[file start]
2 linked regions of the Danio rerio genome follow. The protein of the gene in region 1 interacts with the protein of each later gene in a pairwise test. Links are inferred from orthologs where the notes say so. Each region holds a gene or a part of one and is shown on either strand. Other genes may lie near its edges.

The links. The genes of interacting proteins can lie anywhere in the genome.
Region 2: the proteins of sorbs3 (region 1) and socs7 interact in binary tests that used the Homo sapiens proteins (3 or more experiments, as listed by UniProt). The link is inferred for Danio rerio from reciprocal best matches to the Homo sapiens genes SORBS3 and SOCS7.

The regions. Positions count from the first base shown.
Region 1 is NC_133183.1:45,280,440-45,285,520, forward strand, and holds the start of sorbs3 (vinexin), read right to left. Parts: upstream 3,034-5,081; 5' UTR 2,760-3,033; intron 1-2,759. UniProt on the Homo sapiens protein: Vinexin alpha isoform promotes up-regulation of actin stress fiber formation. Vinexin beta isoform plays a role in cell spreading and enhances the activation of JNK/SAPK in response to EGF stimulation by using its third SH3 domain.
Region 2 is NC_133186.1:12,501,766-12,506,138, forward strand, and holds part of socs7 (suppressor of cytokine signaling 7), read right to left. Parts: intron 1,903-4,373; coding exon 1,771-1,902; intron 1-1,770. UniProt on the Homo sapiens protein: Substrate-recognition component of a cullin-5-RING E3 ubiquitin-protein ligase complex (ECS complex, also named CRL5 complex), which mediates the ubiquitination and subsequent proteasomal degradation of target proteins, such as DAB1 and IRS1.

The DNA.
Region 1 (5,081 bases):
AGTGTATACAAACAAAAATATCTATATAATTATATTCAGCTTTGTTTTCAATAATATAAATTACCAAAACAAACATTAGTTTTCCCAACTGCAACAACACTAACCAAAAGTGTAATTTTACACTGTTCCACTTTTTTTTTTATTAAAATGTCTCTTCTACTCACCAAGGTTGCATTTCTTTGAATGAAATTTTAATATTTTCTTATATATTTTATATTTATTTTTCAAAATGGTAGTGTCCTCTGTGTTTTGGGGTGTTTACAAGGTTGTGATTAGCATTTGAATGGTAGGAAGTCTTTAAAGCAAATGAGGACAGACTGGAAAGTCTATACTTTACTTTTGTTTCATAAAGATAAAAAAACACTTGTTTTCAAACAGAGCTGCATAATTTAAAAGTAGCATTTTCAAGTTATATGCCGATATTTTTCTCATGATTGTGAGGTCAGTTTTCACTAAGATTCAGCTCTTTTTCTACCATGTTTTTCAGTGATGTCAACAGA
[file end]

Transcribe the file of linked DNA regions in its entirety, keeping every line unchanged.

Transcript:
2 linked regions of the Danio rerio genome follow. The protein of the gene in region 1 interacts with the protein of each later gene in a pairwise test. Links are inferred from orthologs where the notes say so. Each region holds a gene or a part of one and is shown on either strand. Other genes may lie near its edges.

The links. The genes of interacting proteins can lie anywhere in the genome.
Region 2: the proteins of sorbs3 (region 1) and socs7 interact in binary tests that used the Homo sapiens proteins (3 or more experiments, as listed by UniProt). The link is inferred for Danio rerio from reciprocal best matches to the Homo sapiens genes SORBS3 and SOCS7.

The regions. Positions count from the first base shown.
Region 1 is NC_133183.1:45,280,440-45,285,520, forward strand, and holds the start of sorbs3 (vinexin), read right to left. Parts: upstream 3,034-5,081; 5' UTR 2,760-3,033; intron 1-2,759. UniProt on the Homo sapiens protein: Vinexin alpha isoform promotes up-regulation of actin stress fiber formation. Vinexin beta isoform plays a role in cell spreading and enhances the activation of JNK/SAPK in response to EGF stimulation by using its third SH3 domain.
Region 2 is NC_133186.1:12,501,766-12,506,138, forward strand, and holds part of socs7 (suppressor of cytokine signaling 7), read right to left. Parts: intron 1,903-4,373; coding exon 1,771-1,902; intron 1-1,770. UniProt on the Homo sapiens protein: Substrate-recognition component of a cullin-5-RING E3 ubiquitin-protein ligase complex (ECS complex, also named CRL5 complex), which mediates the ubiquitination and subsequent proteasomal degradation of target proteins, such as DAB1 and IRS1.

The DNA.
Region 1 (5,081 bases):
AGTGTATACAAACAAAAATATCTATATAATTATATTCAGCTTTGTTTTCAATAATATAAATTACCAAAACAAACATTAGTTTTCCCAACTGCAACAACACTAACCAAAAGTGTAATTTTACACTGTTCCACTTTTTTTTTTATTAAAATGTCTCTTCTACTCACCAAGGTTGCATTTCTTTGAATGAAATTTTAATATTTTCTTATATATTTTATATTTATTTTTCAAAATGGTAGTGTCCTCTGTGTTTTGGGGTGTTTACAAGGTTGTGATTAGCATTTGAATGGTAGGAAGTCTTTAAAGCAAATGAGGACAGACTGGAAAGTCTATACTTTACTTTTGTTTCATAAAGATAAAAAAACACTTGTTTTCAAACAGAGCTGCATAATTTAAAAGTAGCATTTTCAAGTTATATGCCGATATTTTTCTCATGATTGTGAGGTCAGTTTTCACTAAGATTCAGCTCTTTTTCTACCATGTTTTTCAGTGATGTCAACAGA